This AI can restore your damaged and ripped photos with surprising accuracy
The ol’ ‘decayed photo’ is often used as a hokey MacGuffin in numerous films but it’s not uncommon for physical photos to become easily damaged, torn or decayed, especially those taken before the advent of digital cameras and cloud storage.
Until now, the only option was to pay for costly photo restoration services.
To solve this problem, Nvidia has created a way to restore decade-old memories that you’ve already lost using the beauty of AI. According to the company, if there are any missing pixels or holes in a photo, the recently-developed AI will be able to fill it in using a process called “image inpainting”.
Nvidia trained the AI by feeding it more than 50,000 photos which had holes placed in different positions. Using this data set, the AI was taught to recognise and reconstruct the missing areas. If someone in a photo has a missing nose or a missing eye, for example, the AI will be able to fill it in with a computer-generated one.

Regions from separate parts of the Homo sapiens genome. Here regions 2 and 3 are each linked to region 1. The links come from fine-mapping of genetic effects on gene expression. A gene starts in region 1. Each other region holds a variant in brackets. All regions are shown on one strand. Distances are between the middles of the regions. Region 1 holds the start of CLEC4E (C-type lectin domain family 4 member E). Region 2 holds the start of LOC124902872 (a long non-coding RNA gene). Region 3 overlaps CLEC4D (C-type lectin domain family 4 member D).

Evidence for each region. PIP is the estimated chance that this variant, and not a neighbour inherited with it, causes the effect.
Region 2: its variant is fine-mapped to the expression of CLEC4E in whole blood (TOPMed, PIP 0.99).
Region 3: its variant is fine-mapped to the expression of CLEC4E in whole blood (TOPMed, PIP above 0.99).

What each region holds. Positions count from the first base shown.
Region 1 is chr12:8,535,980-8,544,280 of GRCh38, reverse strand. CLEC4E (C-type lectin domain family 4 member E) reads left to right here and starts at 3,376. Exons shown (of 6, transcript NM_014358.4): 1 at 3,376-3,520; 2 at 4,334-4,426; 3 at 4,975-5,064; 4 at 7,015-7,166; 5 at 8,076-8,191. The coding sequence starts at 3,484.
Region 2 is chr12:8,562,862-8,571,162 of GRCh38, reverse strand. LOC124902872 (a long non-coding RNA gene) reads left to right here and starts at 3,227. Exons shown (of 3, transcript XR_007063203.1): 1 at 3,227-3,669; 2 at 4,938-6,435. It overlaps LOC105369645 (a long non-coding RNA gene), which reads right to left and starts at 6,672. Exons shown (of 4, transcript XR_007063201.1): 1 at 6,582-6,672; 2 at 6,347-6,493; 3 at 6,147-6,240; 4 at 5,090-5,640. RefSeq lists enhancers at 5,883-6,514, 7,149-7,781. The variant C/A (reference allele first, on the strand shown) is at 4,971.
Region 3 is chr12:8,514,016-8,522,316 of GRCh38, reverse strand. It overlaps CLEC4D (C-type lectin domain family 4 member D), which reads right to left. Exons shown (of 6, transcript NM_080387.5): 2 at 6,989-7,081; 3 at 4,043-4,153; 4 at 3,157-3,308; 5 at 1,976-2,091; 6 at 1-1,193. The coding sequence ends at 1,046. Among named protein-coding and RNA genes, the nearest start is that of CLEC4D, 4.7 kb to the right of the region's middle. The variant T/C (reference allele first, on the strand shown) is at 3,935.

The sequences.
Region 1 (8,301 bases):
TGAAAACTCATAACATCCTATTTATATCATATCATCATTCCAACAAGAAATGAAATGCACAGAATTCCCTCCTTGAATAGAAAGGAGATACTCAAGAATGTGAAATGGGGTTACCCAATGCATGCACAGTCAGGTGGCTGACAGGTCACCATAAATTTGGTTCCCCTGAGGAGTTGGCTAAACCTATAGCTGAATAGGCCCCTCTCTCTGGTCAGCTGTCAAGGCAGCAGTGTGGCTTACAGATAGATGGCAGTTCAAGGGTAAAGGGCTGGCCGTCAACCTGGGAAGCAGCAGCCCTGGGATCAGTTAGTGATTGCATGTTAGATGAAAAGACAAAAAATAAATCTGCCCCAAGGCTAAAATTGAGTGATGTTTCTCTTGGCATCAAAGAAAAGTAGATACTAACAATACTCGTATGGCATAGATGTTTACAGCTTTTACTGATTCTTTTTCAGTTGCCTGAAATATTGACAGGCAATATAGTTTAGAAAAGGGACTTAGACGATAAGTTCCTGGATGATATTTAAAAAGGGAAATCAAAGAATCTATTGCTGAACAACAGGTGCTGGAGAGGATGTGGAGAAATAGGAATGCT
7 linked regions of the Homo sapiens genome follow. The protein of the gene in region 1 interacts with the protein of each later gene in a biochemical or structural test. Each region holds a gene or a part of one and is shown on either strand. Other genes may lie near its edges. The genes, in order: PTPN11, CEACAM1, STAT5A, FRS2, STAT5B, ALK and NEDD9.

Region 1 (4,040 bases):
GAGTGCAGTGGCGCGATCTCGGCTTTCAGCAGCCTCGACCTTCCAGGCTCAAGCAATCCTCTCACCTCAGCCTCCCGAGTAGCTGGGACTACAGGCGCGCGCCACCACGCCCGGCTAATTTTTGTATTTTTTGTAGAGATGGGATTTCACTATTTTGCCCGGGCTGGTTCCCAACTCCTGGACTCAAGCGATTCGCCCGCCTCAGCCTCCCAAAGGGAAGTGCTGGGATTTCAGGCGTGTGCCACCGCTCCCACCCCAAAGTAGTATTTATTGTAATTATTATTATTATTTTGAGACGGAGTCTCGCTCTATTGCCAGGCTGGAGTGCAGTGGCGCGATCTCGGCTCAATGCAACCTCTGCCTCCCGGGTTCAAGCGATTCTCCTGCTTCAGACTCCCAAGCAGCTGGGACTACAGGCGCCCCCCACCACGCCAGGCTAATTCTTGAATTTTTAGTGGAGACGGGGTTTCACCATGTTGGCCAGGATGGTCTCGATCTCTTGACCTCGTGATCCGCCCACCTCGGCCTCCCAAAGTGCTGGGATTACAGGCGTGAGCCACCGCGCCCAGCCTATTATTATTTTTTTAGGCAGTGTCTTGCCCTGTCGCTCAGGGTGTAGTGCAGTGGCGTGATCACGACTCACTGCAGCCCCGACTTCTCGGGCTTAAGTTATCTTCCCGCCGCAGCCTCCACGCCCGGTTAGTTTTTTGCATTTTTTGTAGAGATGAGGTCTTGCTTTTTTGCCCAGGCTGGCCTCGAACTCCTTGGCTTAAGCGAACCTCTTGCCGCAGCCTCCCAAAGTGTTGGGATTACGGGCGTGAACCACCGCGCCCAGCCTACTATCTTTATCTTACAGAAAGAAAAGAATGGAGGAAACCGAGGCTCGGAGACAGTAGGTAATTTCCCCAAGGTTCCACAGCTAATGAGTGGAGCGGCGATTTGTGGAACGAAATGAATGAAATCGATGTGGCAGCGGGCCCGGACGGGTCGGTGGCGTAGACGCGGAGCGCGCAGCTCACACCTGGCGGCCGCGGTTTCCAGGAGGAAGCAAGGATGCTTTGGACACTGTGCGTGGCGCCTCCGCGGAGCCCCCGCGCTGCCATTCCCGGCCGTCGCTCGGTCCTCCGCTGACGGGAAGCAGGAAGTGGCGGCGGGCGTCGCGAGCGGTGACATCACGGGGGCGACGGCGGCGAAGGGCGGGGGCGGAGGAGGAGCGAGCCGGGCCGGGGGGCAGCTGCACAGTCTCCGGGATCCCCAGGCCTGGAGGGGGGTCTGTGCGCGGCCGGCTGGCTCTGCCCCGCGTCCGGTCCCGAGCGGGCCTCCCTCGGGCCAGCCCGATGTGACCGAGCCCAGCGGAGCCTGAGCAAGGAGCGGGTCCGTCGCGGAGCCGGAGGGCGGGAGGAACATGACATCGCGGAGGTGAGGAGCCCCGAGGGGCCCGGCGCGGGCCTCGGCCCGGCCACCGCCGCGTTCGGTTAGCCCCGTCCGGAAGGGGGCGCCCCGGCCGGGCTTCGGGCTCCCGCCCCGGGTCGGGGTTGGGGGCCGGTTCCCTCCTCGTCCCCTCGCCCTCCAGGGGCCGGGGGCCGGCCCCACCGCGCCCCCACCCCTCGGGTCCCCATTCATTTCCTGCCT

Unlike the content-aware tool available in Photoshop, which fills the selection with a blend of surrounding pixels, the AI analyses the whole photo to determine what the subject should look like.
“Our model can robustly handle holes of any shape, size location or distance from the image borders,” the Nvidia team wrote in the research paper. “Previous deep learning approaches have focused on rectangular regions located around the centre of the image and often rely on expensive post-processing.”
It isn’t perfect, however. While the AI can’t input the exact same nose as the original photo, it will come scarily close. Similarly, if the photo is damaged beyond repair and there’s a giant hole where an entire person should be, the AI is unlikely to be able to do very much.
That said, Nvidia’s solution provides a very simple way of restoring your photos, which wouldn’t take much effort beyond running it through the tool, and gives us a good indicator of how easy photo editing might be in the future.
For now, there’s no word on when, or even if, we will be able to use the AI, but we’ve reached out to Nvidia to see if it has any plans to make the tool more widely available.